The revised Law on Investment, Law on Enterprises, and Law on Public-Private Partnership (PPP) investment will contribute to completing the legal framework and creating transparency and a harmonious legal framework for trading and business in Vietnam.
This was announced by Deputy Minister Vu Dai Thang at the press conference organised by the Ministry of Planning and Investment on July 10 to introduce the Law on Investment 2020, Law on Enterprises 2020, and Law on PPP.
“At the time of issuance in 2014, these laws created motivation for the economy’s growth and provided the necessary conditions for enterprises. However, after that, the state saw the rise of arising new trading models – for example, sharing economy models like those of Grab and Uber. In addition, after these laws were implemented, the state and government also issued numerous policies and resolutions which serve as the main reason for amending and adjusting the laws on investment and enterprises as well as the building of the Law on PPP investment,” DPM Thang said.
“The Law on Investment 2020 has added sectors eligible for incentives to ensure that foreign investment attraction will match the Politburo’s orientations to perfect institutions and policies and to improve the quality and effectiveness of foreign investment co-operation until 2030. In addition, these incentives must also ensure synchronicity with incentives outlined in the Law on Tax and other laws,” he added.
Accordingly, numerous new sectors will be able to enjoy incentives, such as innovation, goods manufacturing, and value chain services.
The revised law clarifies the principles and conditions of applying incentives, with the incentives dependent on the efficiency of project implementation.
The prime minister will be allowed to provide special incentives to lure foreign investment inflows coming from the relocation of production facilities to the ASEAN, including Vietnam. However, the added incentives are not permitted to exceed the highest incentives laid out in the existing regulation by more than 50 per cent.
In order to ensure synchronicity as well as deal with the overlap between the Law on Investment and other laws, the revised law adjusted 10 groups of regulations while lawmakers revised five other laws.
Especially, the revised law clarifies the principles and conditions to providing incentives to investors which have projects using land, including regulations on auctioning land-use rights, bidding to select investors, as well as regulations on investment planning.
One of the highlights of the Law on Investment 2020 is the reformation of investment procedures. Notably, numerous unnecessary administrative procedures were removed, including the regulation that the prime minister is allowed to approve the investment planning of a project capitalised above VND5 trillion ($217.4 million).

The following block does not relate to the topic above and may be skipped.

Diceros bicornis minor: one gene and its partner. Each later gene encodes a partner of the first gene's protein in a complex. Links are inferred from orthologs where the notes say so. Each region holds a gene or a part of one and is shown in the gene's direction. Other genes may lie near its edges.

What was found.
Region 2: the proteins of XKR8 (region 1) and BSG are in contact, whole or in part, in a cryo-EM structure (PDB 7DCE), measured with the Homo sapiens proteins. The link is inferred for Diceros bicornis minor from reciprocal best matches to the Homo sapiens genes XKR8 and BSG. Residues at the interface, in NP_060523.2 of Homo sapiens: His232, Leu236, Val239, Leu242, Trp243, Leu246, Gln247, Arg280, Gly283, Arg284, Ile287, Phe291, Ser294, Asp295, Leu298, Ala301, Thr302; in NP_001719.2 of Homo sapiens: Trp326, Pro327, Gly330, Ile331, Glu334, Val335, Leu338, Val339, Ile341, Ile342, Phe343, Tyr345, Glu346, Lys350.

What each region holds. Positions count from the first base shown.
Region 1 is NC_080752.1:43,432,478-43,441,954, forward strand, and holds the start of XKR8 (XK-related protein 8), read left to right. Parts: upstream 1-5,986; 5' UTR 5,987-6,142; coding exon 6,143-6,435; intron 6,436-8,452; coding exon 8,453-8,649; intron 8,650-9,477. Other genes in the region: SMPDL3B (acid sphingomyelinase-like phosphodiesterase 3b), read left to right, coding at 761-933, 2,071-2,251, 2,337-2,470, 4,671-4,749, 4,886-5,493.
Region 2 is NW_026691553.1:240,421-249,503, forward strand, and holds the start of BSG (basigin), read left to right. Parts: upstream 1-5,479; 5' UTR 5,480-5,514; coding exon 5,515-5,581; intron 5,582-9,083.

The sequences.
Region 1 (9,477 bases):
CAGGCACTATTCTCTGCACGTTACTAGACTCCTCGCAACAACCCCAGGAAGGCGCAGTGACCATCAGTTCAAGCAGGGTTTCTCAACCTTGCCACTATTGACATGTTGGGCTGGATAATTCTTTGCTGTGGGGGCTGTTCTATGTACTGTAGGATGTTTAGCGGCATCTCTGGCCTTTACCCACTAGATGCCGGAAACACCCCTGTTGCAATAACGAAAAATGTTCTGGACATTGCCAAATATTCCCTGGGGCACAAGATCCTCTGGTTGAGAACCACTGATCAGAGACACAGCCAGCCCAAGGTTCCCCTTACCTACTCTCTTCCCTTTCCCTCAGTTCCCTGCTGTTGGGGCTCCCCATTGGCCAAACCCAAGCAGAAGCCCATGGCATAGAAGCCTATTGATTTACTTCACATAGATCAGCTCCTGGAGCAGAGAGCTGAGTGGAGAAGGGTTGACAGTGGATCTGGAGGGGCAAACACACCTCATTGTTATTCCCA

People’s Committees in cities and provinces will be allowed to approve the investment planning of several types of projects, including golf courses.
The law has also simplified procedures to expand the freedom of investors during investment, including M&A deals.
Authorities will have to increase supervision and inspections to ensure national security in case foreign investors establish a business in Vietnam or conduct M&A deals with enterprises located in border areas, coastal communes, wards, towns, or sensitive areas from a national defence and security perspective.
The regulation also added appraising investment capital as the basis of calculating tax to prevent transfer pricing and tax evasion at suspect projects.
Regarding the revised list of conditional investment and trading sectors in the Law on Enterprises 2020, 22 sectors were struck from the initial list to ensure freedom for traders and enterprises.
This law simplifies the business registration process, redefines the term “state-owned enterprise” (SOE), and excludes household business from the scope of the current law as well as offers protection to minority shareholders.
“The Law on Enterprises 2020 will contribute to improving Vietnam’s trading environment in order to achieve the government’s target of ranking in the ASEAN 4,” said Phan Duc Hieu, deputy director of the Central Institute for Economic Management, who participated in building the Law on Enterprises 2020.
Comprising of 11 chapters and 101 articles, the law regulates investment activities and private investment attraction under the PPP model to certain important and essential infrastructure sectors.
While PPP not a new form of investment in Vietnam, with especially build-operate-transfer (BOT) projects abundant in transport infrastructure development. This is the first time a specific bill on PPP has been submitted to the NA. The law focuses on five essential areas: transport; power grid and plants; irrigation, clean water supply, water drainage, and wastewater and waste treatment; healthcare and education – training; and information technology infrastructure.
The law maintained the government’s proposal on the threshold to trigger the risk-sharing mechanism when the actual revenue is 25 per cent less than the financial plan. On the contrary, when the actual revenue is above 125 percent of the plan, the government would request investors to share the increased revenue.
The introduction of this law would address the issue of lacking a unified legal framework governing PPP in Vietnam similar to that seen in some of its regional peers (including the Philippines, Thailand).